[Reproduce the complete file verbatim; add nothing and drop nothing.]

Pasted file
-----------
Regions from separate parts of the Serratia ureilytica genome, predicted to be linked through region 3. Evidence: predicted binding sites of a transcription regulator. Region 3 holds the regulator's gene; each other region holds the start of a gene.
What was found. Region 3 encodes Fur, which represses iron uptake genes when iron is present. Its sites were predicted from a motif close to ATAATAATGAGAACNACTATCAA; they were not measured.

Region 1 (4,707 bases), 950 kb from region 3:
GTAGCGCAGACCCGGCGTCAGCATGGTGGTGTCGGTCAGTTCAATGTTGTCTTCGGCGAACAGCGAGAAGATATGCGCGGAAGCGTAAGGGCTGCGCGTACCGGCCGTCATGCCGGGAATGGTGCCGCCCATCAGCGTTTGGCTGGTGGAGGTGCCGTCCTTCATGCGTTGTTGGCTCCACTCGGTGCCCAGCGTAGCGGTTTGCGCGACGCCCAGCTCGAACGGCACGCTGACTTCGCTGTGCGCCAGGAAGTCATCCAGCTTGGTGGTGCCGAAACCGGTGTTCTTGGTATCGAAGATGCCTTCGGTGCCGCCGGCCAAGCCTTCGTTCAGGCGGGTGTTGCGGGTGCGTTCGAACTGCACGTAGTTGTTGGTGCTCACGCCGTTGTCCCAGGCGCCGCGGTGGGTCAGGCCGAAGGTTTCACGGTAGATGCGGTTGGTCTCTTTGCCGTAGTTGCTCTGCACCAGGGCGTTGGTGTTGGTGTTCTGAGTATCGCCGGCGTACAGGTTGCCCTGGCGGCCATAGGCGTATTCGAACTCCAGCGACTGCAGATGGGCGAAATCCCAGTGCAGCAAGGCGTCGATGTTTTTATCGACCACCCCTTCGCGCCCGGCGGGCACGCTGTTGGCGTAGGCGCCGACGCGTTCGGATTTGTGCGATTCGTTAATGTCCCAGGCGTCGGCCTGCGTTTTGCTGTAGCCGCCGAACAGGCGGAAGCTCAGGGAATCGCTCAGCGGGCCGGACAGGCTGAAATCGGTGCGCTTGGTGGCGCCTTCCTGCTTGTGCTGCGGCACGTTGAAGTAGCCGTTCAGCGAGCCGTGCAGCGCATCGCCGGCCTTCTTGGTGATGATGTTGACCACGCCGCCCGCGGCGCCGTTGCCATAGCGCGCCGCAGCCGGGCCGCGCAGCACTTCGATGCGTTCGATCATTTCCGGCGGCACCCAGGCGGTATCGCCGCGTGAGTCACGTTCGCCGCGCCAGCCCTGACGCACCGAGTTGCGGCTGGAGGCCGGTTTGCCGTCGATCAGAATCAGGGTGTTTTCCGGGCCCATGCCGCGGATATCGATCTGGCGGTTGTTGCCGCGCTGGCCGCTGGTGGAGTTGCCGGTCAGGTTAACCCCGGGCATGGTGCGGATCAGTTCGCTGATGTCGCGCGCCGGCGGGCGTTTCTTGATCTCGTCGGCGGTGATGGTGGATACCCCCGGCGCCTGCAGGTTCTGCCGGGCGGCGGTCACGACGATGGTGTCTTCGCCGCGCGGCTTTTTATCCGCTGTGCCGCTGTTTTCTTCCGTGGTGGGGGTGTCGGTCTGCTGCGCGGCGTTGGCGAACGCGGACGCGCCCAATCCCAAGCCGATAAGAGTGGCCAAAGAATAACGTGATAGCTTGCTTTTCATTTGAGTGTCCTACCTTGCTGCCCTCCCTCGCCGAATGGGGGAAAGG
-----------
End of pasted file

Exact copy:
Regions from separate parts of the Serratia ureilytica genome, predicted to be linked through region 3. Evidence: predicted binding sites of a transcription regulator. Region 3 holds the regulator's gene; each other region holds the start of a gene.
What was found. Region 3 encodes Fur, which represses iron uptake genes when iron is present. Its sites were predicted from a motif close to ATAATAATGAGAACNACTATCAA; they were not measured.

Region 1 (4,707 bases), 950 kb from region 3:
GTAGCGCAGACCCGGCGTCAGCATGGTGGTGTCGGTCAGTTCAATGTTGTCTTCGGCGAACAGCGAGAAGATATGCGCGGAAGCGTAAGGGCTGCGCGTACCGGCCGTCATGCCGGGAATGGTGCCGCCCATCAGCGTTTGGCTGGTGGAGGTGCCGTCCTTCATGCGTTGTTGGCTCCACTCGGTGCCCAGCGTAGCGGTTTGCGCGACGCCCAGCTCGAACGGCACGCTGACTTCGCTGTGCGCCAGGAAGTCATCCAGCTTGGTGGTGCCGAAACCGGTGTTCTTGGTATCGAAGATGCCTTCGGTGCCGCCGGCCAAGCCTTCGTTCAGGCGGGTGTTGCGGGTGCGTTCGAACTGCACGTAGTTGTTGGTGCTCACGCCGTTGTCCCAGGCGCCGCGGTGGGTCAGGCCGAAGGTTTCACGGTAGATGCGGTTGGTCTCTTTGCCGTAGTTGCTCTGCACCAGGGCGTTGGTGTTGGTGTTCTGAGTATCGCCGGCGTACAGGTTGCCCTGGCGGCCATAGGCGTATTCGAACTCCAGCGACTGCAGATGGGCGAAATCCCAGTGCAGCAAGGCGTCGATGTTTTTATCGACCACCCCTTCGCGCCCGGCGGGCACGCTGTTGGCGTAGGCGCCGACGCGTTCGGATTTGTGCGATTCGTTAATGTCCCAGGCGTCGGCCTGCGTTTTGCTGTAGCCGCCGAACAGGCGGAAGCTCAGGGAATCGCTCAGCGGGCCGGACAGGCTGAAATCGGTGCGCTTGGTGGCGCCTTCCTGCTTGTGCTGCGGCACGTTGAAGTAGCCGTTCAGCGAGCCGTGCAGCGCATCGCCGGCCTTCTTGGTGATGATGTTGACCACGCCGCCCGCGGCGCCGTTGCCATAGCGCGCCGCAGCCGGGCCGCGCAGCACTTCGATGCGTTCGATCATTTCCGGCGGCACCCAGGCGGTATCGCCGCGTGAGTCACGTTCGCCGCGCCAGCCCTGACGCACCGAGTTGCGGCTGGAGGCCGGTTTGCCGTCGATCAGAATCAGGGTGTTTTCCGGGCCCATGCCGCGGATATCGATCTGGCGGTTGTTGCCGCGCTGGCCGCTGGTGGAGTTGCCGGTCAGGTTAACCCCGGGCATGGTGCGGATCAGTTCGCTGATGTCGCGCGCCGGCGGGCGTTTCTTGATCTCGTCGGCGGTGATGGTGGATACCCCCGGCGCCTGCAGGTTCTGCCGGGCGGCGGTCACGACGATGGTGTCTTCGCCGCGCGGCTTTTTATCCGCTGTGCCGCTGTTTTCTTCCGTGGTGGGGGTGTCGGTCTGCTGCGCGGCGTTGGCGAACGCGGACGCGCCCAATCCCAAGCCGATAAGAGTGGCCAAAGAATAACGTGATAGCTTGCTTTTCATTTGAGTGTCCTACCTTGCTGCCCTCCCTCGCCGAATGGGGGAAAGG